* The modern university must reinvent itself to survive (2011-Mar-30) [theconversation.edu.au]
… Current debates about the university, in China and the West, have converged. Both traditions, the Confucian ethic and democratic education as modernization, are undermined by state-driven economic instrumentalism, by modernization simply reduced to enrichment. In both China and the West it is said by many observers that the university has ‘lost its soul’.
* High-Tech Flirting Turns Explicit, Altering Young Lives (2011-Mar-27) [NYTimes.com]
* Creative Destruction and Copyright Protection: Regulatory Responses to File-sharing LSE media policy project (2011-Mar) [_scribd_]
… Decline in the sales of physical copies of recorded music cannot be attributed solely to file-sharing, but should be explained by a combination of factors such as changing patterns in music consumption, decreasing disposable household incomes for leisure products and increasing sales of digital content through online platforms. …
* See it NOW: Vidyo conferences on iPad 2! (2011-Mar-15) [Vidyo Blog]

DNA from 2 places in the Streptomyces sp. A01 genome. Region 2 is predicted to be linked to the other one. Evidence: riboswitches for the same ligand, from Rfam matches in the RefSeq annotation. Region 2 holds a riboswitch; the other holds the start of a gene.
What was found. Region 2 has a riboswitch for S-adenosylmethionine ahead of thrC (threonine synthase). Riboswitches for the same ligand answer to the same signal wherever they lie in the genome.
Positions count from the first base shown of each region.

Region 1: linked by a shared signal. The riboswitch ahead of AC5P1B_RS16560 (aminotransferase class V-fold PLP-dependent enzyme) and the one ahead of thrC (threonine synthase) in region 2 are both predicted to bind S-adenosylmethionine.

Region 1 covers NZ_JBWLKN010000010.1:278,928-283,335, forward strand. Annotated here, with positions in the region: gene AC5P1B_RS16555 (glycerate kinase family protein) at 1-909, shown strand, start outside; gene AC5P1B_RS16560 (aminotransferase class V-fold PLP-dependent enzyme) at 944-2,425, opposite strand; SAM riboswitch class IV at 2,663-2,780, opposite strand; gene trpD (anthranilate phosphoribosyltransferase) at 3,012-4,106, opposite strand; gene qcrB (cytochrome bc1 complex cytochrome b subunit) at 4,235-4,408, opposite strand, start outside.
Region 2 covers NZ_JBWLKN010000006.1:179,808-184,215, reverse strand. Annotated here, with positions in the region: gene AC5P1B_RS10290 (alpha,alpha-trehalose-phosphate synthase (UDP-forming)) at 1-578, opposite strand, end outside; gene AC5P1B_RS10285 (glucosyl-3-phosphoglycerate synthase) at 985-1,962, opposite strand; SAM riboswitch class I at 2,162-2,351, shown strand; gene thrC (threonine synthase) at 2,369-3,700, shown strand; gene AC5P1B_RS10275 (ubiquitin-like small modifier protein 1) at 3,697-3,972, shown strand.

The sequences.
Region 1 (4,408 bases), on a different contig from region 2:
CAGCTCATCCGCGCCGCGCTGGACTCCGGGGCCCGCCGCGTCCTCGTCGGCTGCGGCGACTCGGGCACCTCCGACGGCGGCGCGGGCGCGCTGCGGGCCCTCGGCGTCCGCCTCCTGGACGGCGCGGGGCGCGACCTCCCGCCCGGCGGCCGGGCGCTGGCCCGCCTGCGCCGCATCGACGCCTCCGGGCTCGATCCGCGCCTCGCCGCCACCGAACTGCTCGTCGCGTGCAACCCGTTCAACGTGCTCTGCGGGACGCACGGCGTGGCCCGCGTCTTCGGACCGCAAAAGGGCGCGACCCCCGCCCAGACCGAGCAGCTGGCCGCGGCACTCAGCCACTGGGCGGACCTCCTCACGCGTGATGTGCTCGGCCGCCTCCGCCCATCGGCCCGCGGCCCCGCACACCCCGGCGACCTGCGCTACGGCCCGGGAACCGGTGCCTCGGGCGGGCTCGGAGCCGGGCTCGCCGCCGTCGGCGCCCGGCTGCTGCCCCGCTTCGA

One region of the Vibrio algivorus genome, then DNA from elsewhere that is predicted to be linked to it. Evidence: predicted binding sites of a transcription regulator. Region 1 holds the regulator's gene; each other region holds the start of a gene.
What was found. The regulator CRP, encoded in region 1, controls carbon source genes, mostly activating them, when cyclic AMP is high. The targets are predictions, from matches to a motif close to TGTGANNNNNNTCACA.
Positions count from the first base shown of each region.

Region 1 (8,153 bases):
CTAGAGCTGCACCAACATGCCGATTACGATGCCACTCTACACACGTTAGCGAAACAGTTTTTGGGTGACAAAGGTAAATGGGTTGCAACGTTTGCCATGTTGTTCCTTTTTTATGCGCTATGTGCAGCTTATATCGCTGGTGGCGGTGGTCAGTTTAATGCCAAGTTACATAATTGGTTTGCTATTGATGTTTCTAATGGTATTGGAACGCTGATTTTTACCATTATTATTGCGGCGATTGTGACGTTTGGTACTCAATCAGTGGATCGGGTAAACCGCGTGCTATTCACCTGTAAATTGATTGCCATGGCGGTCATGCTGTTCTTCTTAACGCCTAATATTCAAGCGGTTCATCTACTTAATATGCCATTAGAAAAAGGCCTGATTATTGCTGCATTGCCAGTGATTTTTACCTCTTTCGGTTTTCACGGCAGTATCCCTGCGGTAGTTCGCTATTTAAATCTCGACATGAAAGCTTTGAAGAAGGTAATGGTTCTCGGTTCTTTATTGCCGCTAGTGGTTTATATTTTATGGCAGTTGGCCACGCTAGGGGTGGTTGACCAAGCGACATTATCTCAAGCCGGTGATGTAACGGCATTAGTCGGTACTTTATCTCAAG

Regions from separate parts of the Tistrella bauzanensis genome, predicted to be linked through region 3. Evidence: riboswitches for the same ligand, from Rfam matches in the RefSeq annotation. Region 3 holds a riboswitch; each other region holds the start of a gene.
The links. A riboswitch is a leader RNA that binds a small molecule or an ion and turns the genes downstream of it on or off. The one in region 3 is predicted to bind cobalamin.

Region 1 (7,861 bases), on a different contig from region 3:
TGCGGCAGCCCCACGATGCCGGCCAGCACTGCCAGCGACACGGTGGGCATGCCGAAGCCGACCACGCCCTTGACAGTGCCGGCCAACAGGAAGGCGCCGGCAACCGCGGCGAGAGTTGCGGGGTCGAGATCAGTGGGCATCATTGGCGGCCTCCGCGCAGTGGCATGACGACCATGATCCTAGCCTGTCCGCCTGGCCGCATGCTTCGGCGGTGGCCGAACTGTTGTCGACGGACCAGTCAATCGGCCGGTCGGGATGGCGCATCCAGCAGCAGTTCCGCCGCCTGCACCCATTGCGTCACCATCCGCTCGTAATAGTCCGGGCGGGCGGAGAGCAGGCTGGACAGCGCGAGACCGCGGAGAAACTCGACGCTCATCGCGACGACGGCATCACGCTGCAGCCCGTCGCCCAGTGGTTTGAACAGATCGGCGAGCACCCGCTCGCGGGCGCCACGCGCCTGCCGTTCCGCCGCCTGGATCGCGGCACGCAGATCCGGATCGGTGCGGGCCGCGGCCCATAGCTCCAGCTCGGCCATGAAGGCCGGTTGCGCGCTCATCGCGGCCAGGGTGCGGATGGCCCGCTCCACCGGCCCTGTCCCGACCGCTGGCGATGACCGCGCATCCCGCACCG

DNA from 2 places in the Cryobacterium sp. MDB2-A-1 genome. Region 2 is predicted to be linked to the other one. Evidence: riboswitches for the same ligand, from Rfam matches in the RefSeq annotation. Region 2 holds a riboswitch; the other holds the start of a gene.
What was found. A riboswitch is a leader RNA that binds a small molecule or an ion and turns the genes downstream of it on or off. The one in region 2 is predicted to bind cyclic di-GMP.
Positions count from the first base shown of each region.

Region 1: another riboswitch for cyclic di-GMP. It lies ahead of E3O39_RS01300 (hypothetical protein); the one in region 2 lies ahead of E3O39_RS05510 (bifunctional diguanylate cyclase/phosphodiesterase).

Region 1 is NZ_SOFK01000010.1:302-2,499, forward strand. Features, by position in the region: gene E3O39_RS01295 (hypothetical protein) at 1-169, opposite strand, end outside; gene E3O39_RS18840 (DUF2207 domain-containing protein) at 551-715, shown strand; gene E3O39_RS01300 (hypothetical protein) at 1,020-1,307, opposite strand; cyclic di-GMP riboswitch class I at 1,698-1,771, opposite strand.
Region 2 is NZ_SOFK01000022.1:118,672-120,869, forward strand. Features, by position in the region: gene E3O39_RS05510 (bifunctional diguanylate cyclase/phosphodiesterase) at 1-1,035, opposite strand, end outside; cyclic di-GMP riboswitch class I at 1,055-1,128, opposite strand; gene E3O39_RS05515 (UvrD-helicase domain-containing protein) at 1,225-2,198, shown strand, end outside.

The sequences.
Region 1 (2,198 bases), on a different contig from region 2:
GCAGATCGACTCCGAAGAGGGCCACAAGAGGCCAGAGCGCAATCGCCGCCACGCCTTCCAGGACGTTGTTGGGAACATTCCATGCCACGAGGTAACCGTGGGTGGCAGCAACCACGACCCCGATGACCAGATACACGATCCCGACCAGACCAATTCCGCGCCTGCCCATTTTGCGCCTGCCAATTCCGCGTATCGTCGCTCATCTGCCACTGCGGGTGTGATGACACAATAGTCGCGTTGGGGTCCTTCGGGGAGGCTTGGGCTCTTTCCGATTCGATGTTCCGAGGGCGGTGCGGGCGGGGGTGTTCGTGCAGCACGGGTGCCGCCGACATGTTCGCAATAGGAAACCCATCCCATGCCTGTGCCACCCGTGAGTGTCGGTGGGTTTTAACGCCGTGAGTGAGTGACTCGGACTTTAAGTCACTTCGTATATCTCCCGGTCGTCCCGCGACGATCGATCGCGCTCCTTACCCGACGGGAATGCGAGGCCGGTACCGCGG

Yes, we know that iPad 2 owners may have to wait just a little longer to experience Vidyo’s HD (720p) multipoint video conferencing for themselves… but let it be known that Vidyo was, as always, the FIRST to demo HD multi-party video communications on an iPad 2.
* Who Says What to Whom on Twitter (2011) [Yahoo! Research]
We study several longstanding questions in media communications research, in the context of the microblogging service Twitter, regarding the production, flow, and consumption of information. To do so, we exploit a recently introduced feature of Twitter—known as Twitter lists—to distinguish between elite users, by which we mean specifically celebrities, bloggers, and representatives of media outlets and other formal organizations, and ordinary users. Based on this classification, we find a striking concentration of attention on Twitter—roughly 50% of tweets consumed are generated by just 20K elite users—where the media produces the most information, but celebrities are the most followed. We also find significant homophily within categories: celebrities listen to celebrities, while bloggers listen to bloggers etc; however, bloggers in general rebroadcast more information than the other categories. Next we re-examine the classical “two-step flow” theory of communications, finding considerable support for it on Twitter, but also some interesting differences. Third, we find that URLs broadcast by different categories of users or containing different types of content exhibit systematically different lifespans. And finally, we examine the attention paid by the different user categories to different news topics.
* Borders collapse: readers turn to e-books (2011-Mar-28) [The Age]